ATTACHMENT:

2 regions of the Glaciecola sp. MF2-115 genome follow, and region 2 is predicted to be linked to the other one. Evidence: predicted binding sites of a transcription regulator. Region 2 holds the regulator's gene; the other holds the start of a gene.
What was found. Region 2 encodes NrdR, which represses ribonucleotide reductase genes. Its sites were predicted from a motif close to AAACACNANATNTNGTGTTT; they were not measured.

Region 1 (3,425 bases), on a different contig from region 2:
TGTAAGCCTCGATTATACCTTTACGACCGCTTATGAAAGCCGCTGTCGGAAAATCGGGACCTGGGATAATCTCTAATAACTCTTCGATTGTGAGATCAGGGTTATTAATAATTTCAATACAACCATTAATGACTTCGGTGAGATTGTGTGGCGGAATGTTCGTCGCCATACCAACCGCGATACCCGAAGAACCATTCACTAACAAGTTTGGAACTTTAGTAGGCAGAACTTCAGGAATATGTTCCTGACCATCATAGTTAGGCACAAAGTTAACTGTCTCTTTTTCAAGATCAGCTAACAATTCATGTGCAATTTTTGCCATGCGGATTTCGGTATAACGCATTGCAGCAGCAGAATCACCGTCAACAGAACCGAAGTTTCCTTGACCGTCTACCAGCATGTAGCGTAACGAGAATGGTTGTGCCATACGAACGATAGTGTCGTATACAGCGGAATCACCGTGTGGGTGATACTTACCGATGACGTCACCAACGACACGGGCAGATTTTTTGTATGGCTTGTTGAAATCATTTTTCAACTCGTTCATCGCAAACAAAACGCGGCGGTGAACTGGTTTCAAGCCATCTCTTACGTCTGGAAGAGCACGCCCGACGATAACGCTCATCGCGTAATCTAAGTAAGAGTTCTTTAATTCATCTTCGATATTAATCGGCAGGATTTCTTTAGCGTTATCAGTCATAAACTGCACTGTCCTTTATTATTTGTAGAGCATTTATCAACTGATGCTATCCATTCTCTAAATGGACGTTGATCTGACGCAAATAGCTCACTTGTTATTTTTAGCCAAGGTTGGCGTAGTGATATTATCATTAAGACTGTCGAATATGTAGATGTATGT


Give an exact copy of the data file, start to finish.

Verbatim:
2 regions of the Glaciecola sp. MF2-115 genome follow, and region 2 is predicted to be linked to the other one. Evidence: predicted binding sites of a transcription regulator. Region 2 holds the regulator's gene; the other holds the start of a gene.
What was found. Region 2 encodes NrdR, which represses ribonucleotide reductase genes. Its sites were predicted from a motif close to AAACACNANATNTNGTGTTT; they were not measured.

Region 1 (3,425 bases), on a different contig from region 2:
TGTAAGCCTCGATTATACCTTTACGACCGCTTATGAAAGCCGCTGTCGGAAAATCGGGACCTGGGATAATCTCTAATAACTCTTCGATTGTGAGATCAGGGTTATTAATAATTTCAATACAACCATTAATGACTTCGGTGAGATTGTGTGGCGGAATGTTCGTCGCCATACCAACCGCGATACCCGAAGAACCATTCACTAACAAGTTTGGAACTTTAGTAGGCAGAACTTCAGGAATATGTTCCTGACCATCATAGTTAGGCACAAAGTTAACTGTCTCTTTTTCAAGATCAGCTAACAATTCATGTGCAATTTTTGCCATGCGGATTTCGGTATAACGCATTGCAGCAGCAGAATCACCGTCAACAGAACCGAAGTTTCCTTGACCGTCTACCAGCATGTAGCGTAACGAGAATGGTTGTGCCATACGAACGATAGTGTCGTATACAGCGGAATCACCGTGTGGGTGATACTTACCGATGACGTCACCAACGACACGGGCAGATTTTTTGTATGGCTTGTTGAAATCATTTTTCAACTCGTTCATCGCAAACAAAACGCGGCGGTGAACTGGTTTCAAGCCATCTCTTACGTCTGGAAGAGCACGCCCGACGATAACGCTCATCGCGTAATCTAAGTAAGAGTTCTTTAATTCATCTTCGATATTAATCGGCAGGATTTCTTTAGCGTTATCAGTCATAAACTGCACTGTCCTTTATTATTTGTAGAGCATTTATCAACTGATGCTATCCATTCTCTAAATGGACGTTGATCTGACGCAAATAGCTCACTTGTTATTTTTAGCCAAGGTTGGCGTAGTGATATTATCATTAAGACTGTCGAATATGTAGATGTATGT